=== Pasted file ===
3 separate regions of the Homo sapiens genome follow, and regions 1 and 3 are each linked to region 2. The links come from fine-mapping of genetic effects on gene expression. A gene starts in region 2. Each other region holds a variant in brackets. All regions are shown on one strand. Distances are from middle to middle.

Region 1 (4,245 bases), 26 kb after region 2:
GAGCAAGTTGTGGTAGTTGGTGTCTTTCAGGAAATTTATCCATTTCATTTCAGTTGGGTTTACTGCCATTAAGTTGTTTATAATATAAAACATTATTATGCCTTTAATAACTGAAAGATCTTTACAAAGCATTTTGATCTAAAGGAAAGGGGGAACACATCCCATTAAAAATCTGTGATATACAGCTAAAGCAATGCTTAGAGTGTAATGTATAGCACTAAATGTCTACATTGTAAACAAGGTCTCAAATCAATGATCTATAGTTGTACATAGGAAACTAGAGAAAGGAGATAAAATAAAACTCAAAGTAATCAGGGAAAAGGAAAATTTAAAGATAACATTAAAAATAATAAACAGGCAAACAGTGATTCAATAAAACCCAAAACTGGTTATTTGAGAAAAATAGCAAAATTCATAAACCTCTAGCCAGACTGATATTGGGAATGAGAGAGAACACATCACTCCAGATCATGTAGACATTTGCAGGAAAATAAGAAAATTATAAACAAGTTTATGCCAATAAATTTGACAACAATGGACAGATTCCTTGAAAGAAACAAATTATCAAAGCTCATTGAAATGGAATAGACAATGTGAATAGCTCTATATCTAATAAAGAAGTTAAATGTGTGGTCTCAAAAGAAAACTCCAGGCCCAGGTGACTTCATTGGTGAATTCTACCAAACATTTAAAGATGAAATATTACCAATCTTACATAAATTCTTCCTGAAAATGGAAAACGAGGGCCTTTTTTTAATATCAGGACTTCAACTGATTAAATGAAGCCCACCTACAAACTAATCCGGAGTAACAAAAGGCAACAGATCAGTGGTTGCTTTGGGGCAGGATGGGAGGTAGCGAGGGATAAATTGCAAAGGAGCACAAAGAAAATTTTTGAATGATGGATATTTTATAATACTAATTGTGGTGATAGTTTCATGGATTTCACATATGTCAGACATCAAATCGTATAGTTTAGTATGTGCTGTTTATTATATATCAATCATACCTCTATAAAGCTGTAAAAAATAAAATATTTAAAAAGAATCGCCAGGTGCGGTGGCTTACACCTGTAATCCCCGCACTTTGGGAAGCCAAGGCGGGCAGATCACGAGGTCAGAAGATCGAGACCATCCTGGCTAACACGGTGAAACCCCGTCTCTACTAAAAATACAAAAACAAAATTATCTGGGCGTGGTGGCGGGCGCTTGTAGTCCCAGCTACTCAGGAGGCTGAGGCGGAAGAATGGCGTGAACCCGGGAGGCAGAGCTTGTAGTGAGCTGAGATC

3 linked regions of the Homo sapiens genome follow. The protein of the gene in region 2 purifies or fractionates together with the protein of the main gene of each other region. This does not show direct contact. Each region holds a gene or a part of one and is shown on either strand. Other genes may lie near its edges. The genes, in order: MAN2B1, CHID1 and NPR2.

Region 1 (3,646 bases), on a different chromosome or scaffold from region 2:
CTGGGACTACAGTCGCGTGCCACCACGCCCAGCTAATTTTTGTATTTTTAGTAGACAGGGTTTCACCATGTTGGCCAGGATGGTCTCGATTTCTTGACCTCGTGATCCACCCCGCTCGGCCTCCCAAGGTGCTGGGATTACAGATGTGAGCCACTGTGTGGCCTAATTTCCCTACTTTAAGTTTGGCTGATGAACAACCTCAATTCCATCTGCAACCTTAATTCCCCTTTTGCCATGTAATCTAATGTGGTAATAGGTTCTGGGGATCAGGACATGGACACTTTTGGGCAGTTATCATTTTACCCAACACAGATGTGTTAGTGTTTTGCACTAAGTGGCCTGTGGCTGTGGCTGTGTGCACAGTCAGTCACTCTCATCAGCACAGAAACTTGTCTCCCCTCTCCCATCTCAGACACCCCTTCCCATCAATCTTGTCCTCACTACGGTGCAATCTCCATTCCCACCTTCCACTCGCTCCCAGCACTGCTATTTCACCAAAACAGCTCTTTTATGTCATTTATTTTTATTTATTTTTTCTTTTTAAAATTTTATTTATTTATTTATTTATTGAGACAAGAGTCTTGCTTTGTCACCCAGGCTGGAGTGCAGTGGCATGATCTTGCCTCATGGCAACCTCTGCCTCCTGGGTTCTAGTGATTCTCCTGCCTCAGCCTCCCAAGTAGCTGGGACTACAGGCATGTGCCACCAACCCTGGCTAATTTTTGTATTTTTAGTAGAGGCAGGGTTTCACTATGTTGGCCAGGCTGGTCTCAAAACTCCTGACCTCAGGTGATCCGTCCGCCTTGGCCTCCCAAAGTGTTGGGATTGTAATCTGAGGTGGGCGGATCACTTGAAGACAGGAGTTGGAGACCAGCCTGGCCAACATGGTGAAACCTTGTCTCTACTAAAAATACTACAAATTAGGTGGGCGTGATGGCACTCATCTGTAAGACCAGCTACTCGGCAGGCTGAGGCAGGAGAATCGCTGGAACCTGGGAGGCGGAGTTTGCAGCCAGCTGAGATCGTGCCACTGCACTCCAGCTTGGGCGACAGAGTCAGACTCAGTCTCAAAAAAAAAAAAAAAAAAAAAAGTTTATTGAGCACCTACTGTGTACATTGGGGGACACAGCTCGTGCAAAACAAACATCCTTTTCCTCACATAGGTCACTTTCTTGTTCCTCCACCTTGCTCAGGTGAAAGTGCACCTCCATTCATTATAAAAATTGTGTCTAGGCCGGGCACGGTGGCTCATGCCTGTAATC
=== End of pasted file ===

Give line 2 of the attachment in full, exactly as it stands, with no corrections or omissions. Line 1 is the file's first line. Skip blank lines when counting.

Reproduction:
Region 1 (4,245 bases), 26 kb after region 2: